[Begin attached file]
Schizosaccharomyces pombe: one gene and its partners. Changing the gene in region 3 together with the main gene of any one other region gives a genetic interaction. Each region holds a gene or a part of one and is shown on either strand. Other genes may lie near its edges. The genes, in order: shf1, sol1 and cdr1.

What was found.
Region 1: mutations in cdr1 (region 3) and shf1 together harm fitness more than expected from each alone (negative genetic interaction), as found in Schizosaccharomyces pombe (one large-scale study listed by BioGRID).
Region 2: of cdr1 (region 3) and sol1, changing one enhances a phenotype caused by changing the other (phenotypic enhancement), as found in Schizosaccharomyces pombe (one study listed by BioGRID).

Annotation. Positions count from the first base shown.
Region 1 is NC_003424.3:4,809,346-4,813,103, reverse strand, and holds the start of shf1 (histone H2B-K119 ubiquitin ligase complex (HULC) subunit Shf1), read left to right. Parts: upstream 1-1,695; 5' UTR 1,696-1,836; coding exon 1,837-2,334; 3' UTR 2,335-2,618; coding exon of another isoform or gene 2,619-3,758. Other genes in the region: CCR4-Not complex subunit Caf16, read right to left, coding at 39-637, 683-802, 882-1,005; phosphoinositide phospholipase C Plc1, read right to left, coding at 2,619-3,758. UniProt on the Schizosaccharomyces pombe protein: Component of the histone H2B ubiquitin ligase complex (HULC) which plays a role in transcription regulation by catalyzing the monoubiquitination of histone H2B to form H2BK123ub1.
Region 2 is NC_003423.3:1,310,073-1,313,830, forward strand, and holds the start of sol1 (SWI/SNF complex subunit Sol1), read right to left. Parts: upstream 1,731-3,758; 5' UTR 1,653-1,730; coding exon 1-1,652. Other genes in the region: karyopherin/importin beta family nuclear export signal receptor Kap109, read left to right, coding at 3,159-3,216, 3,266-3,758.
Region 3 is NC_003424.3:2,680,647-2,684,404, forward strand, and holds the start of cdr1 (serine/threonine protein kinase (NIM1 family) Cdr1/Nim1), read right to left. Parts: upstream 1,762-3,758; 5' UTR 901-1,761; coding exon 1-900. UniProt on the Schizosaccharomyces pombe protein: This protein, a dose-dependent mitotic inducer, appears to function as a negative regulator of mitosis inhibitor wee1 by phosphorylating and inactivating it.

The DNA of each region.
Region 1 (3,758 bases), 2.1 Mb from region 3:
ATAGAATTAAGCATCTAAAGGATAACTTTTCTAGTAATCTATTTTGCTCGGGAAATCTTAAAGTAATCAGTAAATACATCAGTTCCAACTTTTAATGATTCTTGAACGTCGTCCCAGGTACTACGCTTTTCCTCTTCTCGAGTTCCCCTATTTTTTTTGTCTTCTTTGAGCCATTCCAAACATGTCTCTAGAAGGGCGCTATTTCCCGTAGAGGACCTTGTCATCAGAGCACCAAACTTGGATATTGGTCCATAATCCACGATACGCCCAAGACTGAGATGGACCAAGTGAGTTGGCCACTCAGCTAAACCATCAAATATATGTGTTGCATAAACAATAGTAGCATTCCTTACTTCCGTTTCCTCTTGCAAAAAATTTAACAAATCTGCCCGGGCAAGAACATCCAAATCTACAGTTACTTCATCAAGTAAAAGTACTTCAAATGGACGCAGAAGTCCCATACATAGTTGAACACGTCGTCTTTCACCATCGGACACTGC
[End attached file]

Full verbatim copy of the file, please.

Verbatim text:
Schizosaccharomyces pombe: one gene and its partners. Changing the gene in region 3 together with the main gene of any one other region gives a genetic interaction. Each region holds a gene or a part of one and is shown on either strand. Other genes may lie near its edges. The genes, in order: shf1, sol1 and cdr1.

What was found.
Region 1: mutations in cdr1 (region 3) and shf1 together harm fitness more than expected from each alone (negative genetic interaction), as found in Schizosaccharomyces pombe (one large-scale study listed by BioGRID).
Region 2: of cdr1 (region 3) and sol1, changing one enhances a phenotype caused by changing the other (phenotypic enhancement), as found in Schizosaccharomyces pombe (one study listed by BioGRID).

Annotation. Positions count from the first base shown.
Region 1 is NC_003424.3:4,809,346-4,813,103, reverse strand, and holds the start of shf1 (histone H2B-K119 ubiquitin ligase complex (HULC) subunit Shf1), read left to right. Parts: upstream 1-1,695; 5' UTR 1,696-1,836; coding exon 1,837-2,334; 3' UTR 2,335-2,618; coding exon of another isoform or gene 2,619-3,758. Other genes in the region: CCR4-Not complex subunit Caf16, read right to left, coding at 39-637, 683-802, 882-1,005; phosphoinositide phospholipase C Plc1, read right to left, coding at 2,619-3,758. UniProt on the Schizosaccharomyces pombe protein: Component of the histone H2B ubiquitin ligase complex (HULC) which plays a role in transcription regulation by catalyzing the monoubiquitination of histone H2B to form H2BK123ub1.
Region 2 is NC_003423.3:1,310,073-1,313,830, forward strand, and holds the start of sol1 (SWI/SNF complex subunit Sol1), read right to left. Parts: upstream 1,731-3,758; 5' UTR 1,653-1,730; coding exon 1-1,652. Other genes in the region: karyopherin/importin beta family nuclear export signal receptor Kap109, read left to right, coding at 3,159-3,216, 3,266-3,758.
Region 3 is NC_003424.3:2,680,647-2,684,404, forward strand, and holds the start of cdr1 (serine/threonine protein kinase (NIM1 family) Cdr1/Nim1), read right to left. Parts: upstream 1,762-3,758; 5' UTR 901-1,761; coding exon 1-900. UniProt on the Schizosaccharomyces pombe protein: This protein, a dose-dependent mitotic inducer, appears to function as a negative regulator of mitosis inhibitor wee1 by phosphorylating and inactivating it.

The DNA of each region.
Region 1 (3,758 bases), 2.1 Mb from region 3:
ATAGAATTAAGCATCTAAAGGATAACTTTTCTAGTAATCTATTTTGCTCGGGAAATCTTAAAGTAATCAGTAAATACATCAGTTCCAACTTTTAATGATTCTTGAACGTCGTCCCAGGTACTACGCTTTTCCTCTTCTCGAGTTCCCCTATTTTTTTTGTCTTCTTTGAGCCATTCCAAACATGTCTCTAGAAGGGCGCTATTTCCCGTAGAGGACCTTGTCATCAGAGCACCAAACTTGGATATTGGTCCATAATCCACGATACGCCCAAGACTGAGATGGACCAAGTGAGTTGGCCACTCAGCTAAACCATCAAATATATGTGTTGCATAAACAATAGTAGCATTCCTTACTTCCGTTTCCTCTTGCAAAAAATTTAACAAATCTGCCCGGGCAAGAACATCCAAATCTACAGTTACTTCATCAAGTAAAAGTACTTCAAATGGACGCAGAAGTCCCATACATAGTTGAACACGTCGTCTTTCACCATCGGACACTGC